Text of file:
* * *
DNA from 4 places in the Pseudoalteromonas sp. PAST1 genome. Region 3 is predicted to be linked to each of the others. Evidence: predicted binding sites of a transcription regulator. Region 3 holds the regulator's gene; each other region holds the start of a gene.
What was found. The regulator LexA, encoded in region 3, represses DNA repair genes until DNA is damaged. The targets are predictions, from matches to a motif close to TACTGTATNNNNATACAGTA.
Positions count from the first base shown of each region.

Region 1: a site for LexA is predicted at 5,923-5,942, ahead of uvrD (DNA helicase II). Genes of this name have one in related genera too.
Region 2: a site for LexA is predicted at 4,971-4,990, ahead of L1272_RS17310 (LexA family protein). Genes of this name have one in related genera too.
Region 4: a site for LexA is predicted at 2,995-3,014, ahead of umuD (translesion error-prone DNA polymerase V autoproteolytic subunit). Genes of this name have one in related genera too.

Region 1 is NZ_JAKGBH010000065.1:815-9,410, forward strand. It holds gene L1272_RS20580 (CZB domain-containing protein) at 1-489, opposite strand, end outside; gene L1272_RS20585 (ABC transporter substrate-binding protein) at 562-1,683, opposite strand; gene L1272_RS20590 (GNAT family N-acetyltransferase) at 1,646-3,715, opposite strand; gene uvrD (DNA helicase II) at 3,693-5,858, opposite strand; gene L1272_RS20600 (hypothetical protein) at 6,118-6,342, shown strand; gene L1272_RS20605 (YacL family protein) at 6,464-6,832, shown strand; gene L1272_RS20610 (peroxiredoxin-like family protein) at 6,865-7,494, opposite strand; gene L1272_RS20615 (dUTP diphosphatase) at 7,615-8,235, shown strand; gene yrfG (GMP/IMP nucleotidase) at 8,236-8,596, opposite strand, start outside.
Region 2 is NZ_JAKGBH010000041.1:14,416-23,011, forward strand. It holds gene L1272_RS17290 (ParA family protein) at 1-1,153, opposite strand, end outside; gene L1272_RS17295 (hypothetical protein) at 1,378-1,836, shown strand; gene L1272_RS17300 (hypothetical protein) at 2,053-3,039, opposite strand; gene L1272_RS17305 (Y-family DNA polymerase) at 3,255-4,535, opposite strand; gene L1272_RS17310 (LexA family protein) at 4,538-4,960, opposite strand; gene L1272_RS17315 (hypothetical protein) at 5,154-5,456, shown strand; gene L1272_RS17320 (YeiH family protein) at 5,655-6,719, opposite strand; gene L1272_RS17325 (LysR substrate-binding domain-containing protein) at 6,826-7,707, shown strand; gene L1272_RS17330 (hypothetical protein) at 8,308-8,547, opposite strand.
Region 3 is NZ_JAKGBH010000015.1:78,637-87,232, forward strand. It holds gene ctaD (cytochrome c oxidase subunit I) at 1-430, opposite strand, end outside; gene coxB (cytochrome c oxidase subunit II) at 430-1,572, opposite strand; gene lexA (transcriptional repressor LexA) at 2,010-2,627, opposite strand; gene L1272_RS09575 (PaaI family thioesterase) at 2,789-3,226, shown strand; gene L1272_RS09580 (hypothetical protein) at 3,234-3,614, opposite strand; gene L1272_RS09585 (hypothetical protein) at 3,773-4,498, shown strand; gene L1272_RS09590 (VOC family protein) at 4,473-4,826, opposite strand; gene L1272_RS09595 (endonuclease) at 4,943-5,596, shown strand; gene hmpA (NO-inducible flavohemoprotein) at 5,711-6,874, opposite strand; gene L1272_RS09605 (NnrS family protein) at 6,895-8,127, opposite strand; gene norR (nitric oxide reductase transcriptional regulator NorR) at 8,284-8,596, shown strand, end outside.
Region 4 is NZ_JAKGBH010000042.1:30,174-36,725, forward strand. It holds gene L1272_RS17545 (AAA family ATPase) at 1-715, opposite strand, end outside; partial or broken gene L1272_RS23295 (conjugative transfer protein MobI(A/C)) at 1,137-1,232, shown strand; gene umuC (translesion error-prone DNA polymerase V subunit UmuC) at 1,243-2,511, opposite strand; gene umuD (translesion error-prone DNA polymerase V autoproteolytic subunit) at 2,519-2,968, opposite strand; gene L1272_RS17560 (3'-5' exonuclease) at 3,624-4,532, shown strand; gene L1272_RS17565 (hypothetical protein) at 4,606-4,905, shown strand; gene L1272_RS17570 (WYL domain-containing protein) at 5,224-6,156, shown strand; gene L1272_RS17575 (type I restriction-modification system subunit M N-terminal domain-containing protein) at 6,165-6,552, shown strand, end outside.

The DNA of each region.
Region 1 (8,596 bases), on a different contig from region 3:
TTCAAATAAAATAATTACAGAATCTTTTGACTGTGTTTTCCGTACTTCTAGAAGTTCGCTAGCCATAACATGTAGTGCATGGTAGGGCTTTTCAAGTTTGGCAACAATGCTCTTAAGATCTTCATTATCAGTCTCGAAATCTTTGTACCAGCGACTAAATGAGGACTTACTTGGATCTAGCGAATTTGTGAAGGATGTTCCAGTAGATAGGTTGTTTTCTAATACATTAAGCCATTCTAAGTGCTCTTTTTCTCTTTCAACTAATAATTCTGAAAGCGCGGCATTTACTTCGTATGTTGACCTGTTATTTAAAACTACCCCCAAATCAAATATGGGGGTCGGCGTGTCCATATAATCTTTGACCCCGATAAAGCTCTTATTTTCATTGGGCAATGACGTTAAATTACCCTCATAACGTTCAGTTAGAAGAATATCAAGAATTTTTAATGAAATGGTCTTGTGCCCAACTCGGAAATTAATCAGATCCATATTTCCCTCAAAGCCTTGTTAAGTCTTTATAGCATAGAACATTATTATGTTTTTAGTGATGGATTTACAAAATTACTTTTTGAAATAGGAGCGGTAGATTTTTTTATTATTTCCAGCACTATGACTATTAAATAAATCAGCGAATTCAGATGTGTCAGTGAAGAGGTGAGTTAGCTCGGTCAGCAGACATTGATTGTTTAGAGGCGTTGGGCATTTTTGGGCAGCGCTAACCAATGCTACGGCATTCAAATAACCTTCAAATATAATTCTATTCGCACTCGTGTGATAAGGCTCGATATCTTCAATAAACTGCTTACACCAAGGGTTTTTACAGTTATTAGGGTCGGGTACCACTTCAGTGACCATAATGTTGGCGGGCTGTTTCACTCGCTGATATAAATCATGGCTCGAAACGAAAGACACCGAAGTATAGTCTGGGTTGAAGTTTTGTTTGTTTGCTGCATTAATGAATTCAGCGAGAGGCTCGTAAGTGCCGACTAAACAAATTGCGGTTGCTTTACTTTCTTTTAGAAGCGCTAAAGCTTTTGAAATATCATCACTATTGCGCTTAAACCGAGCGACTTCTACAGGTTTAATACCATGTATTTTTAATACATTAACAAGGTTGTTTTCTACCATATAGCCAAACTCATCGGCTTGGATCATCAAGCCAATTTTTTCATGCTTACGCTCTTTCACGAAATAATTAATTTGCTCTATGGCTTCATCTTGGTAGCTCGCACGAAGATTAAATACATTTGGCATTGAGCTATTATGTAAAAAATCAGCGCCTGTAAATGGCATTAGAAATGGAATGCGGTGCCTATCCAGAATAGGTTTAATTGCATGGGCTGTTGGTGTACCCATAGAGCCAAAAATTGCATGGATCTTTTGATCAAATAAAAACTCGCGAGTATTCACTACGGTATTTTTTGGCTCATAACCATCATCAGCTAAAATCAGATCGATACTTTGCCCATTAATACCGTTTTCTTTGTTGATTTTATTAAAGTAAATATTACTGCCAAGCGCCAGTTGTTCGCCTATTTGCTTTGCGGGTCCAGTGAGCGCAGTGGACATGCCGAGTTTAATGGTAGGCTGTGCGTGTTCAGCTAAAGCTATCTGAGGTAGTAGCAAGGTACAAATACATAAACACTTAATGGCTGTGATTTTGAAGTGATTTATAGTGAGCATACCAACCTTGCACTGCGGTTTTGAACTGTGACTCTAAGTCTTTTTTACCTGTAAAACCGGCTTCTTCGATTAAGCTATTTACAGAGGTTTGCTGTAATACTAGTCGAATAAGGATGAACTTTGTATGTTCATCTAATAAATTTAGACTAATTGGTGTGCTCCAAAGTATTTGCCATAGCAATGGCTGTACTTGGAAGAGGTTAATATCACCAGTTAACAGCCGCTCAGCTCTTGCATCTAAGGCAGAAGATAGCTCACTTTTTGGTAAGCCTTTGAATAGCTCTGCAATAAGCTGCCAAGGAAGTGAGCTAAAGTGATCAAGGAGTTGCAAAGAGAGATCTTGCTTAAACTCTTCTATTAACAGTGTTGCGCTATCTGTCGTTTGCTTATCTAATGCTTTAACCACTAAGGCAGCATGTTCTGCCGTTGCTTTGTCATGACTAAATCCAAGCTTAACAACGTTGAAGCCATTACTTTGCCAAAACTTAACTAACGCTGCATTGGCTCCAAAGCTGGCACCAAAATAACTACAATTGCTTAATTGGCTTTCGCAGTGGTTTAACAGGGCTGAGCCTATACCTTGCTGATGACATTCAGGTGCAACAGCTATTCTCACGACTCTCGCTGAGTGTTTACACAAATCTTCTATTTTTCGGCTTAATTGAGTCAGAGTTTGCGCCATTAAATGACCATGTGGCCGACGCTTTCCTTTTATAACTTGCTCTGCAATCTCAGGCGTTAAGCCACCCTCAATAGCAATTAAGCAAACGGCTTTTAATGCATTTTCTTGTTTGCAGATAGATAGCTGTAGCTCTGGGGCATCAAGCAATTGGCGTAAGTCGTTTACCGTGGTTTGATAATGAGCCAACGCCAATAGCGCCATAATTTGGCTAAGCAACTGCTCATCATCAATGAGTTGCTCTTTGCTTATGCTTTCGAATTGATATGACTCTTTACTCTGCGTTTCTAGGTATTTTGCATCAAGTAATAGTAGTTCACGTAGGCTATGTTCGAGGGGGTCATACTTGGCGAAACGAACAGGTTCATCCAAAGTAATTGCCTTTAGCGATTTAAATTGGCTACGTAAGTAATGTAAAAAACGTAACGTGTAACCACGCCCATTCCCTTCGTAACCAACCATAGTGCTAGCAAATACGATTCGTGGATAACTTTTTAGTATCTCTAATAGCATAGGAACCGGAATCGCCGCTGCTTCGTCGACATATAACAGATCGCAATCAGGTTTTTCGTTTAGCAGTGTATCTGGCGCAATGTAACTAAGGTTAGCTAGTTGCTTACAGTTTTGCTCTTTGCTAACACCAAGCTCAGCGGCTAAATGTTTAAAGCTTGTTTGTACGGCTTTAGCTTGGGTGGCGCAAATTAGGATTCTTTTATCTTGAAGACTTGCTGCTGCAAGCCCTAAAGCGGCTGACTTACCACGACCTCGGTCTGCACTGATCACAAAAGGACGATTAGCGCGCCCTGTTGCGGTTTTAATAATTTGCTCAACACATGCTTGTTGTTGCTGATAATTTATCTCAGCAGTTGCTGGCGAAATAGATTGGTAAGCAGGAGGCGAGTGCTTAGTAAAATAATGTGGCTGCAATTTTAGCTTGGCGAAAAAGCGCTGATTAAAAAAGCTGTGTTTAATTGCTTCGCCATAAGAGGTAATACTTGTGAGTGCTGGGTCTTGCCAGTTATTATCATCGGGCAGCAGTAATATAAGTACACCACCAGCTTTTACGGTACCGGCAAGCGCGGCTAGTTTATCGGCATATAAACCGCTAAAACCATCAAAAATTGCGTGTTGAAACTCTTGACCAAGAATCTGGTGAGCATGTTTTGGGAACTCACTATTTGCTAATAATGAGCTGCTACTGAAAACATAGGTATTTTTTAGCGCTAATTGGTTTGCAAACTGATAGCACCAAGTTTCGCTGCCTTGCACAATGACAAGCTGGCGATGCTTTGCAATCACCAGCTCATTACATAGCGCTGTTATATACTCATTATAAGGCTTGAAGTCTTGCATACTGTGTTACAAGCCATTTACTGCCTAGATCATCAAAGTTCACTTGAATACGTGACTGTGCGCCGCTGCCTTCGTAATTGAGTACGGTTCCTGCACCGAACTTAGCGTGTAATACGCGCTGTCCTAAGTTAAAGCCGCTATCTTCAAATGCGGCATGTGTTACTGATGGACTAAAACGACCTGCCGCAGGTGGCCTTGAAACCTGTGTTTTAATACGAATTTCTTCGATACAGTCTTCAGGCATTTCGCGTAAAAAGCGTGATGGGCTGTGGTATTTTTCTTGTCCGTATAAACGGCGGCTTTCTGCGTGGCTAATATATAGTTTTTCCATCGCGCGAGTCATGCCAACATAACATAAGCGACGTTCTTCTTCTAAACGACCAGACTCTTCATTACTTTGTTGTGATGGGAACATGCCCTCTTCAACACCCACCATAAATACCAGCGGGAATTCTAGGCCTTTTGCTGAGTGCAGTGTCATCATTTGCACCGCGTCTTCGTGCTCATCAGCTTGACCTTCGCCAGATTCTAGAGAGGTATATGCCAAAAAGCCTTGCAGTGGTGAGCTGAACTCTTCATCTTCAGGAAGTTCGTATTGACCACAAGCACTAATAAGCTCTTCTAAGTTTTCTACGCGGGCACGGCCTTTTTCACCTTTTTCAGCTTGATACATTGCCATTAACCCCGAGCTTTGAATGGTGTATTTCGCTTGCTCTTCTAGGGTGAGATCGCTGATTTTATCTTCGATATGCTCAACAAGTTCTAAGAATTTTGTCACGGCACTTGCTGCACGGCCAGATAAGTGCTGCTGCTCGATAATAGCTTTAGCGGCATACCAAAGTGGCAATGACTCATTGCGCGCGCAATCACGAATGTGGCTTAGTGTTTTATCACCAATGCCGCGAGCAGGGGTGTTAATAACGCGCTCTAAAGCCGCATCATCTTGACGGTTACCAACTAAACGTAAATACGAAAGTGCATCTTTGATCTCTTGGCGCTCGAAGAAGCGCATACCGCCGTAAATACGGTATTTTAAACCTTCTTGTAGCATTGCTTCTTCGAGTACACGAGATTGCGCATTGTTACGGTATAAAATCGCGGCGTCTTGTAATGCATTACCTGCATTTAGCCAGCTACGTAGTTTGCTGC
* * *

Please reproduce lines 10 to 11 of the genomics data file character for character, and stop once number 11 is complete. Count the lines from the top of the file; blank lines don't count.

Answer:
Region 4 is NZ_JAKGBH010000042.1:30,174-36,725, forward strand. It holds gene L1272_RS17545 (AAA family ATPase) at 1-715, opposite strand, end outside; partial or broken gene L1272_RS23295 (conjugative transfer protein MobI(A/C)) at 1,137-1,232, shown strand; gene umuC (translesion error-prone DNA polymerase V subunit UmuC) at 1,243-2,511, opposite strand; gene umuD (translesion error-prone DNA polymerase V autoproteolytic subunit) at 2,519-2,968, opposite strand; gene L1272_RS17560 (3'-5' exonuclease) at 3,624-4,532, shown strand; gene L1272_RS17565 (hypothetical protein) at 4,606-4,905, shown strand; gene L1272_RS17570 (WYL domain-containing protein) at 5,224-6,156, shown strand; gene L1272_RS17575 (type I restriction-modification system subunit M N-terminal domain-containing protein) at 6,165-6,552, shown strand, end outside.

The DNA of each region.